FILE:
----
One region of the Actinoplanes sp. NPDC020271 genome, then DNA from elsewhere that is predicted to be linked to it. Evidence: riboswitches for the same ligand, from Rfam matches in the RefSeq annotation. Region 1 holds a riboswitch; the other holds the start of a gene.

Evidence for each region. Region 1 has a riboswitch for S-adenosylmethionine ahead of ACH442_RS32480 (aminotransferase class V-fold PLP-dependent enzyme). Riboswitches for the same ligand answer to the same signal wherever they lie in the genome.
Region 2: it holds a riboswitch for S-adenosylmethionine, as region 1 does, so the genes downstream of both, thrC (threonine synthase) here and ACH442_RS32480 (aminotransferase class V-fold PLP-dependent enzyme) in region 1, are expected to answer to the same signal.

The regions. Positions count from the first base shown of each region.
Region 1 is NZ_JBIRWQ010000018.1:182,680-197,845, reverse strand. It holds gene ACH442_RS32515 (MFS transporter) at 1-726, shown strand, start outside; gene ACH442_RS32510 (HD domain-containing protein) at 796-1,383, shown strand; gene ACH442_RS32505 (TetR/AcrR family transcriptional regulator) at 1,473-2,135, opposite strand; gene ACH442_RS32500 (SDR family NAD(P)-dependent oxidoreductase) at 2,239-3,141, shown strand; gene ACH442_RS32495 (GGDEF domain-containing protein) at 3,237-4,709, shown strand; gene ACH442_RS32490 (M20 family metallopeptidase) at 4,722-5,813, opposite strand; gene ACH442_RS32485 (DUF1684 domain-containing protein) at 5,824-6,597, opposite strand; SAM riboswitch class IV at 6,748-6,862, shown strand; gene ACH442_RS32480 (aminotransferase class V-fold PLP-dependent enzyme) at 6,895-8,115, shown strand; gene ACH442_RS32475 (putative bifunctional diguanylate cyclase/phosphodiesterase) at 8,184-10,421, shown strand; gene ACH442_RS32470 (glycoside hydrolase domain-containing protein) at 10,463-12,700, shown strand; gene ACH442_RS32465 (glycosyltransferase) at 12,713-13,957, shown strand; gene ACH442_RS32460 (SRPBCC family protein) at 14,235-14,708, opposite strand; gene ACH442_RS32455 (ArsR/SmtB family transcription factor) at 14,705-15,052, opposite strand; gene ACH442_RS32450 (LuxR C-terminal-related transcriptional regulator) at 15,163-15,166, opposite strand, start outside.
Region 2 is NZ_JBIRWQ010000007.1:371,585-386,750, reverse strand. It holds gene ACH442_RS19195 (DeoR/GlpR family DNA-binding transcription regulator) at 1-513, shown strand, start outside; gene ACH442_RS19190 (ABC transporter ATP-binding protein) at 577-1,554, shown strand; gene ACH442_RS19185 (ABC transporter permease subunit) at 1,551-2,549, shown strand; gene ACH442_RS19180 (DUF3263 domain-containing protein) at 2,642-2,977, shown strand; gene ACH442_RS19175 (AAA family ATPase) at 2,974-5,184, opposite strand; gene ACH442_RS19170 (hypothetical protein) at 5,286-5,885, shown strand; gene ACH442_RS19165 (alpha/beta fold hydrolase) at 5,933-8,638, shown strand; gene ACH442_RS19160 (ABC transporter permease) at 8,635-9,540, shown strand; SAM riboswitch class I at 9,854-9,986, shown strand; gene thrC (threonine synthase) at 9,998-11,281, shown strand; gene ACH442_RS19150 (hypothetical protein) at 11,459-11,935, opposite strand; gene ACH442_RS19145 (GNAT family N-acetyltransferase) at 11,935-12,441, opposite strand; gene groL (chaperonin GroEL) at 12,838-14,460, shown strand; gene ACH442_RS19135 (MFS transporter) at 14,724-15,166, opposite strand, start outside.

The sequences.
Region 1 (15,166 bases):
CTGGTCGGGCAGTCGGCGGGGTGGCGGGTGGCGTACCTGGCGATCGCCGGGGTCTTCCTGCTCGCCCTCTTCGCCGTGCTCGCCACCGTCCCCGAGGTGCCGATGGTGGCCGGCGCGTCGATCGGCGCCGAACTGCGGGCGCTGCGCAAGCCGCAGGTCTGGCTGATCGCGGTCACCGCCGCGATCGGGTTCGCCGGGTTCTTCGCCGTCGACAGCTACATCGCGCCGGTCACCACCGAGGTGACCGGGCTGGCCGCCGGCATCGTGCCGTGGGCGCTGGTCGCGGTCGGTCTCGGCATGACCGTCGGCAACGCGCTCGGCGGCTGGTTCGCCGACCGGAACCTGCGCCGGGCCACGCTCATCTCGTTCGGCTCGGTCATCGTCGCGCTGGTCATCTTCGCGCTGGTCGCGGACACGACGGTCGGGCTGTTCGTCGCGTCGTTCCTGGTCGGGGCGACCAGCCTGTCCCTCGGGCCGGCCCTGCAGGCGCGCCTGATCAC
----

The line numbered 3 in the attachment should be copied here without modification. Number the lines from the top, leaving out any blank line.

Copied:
Region 2: it holds a riboswitch for S-adenosylmethionine, as region 1 does, so the genes downstream of both, thrC (threonine synthase) here and ACH442_RS32480 (aminotransferase class V-fold PLP-dependent enzyme) in region 1, are expected to answer to the same signal.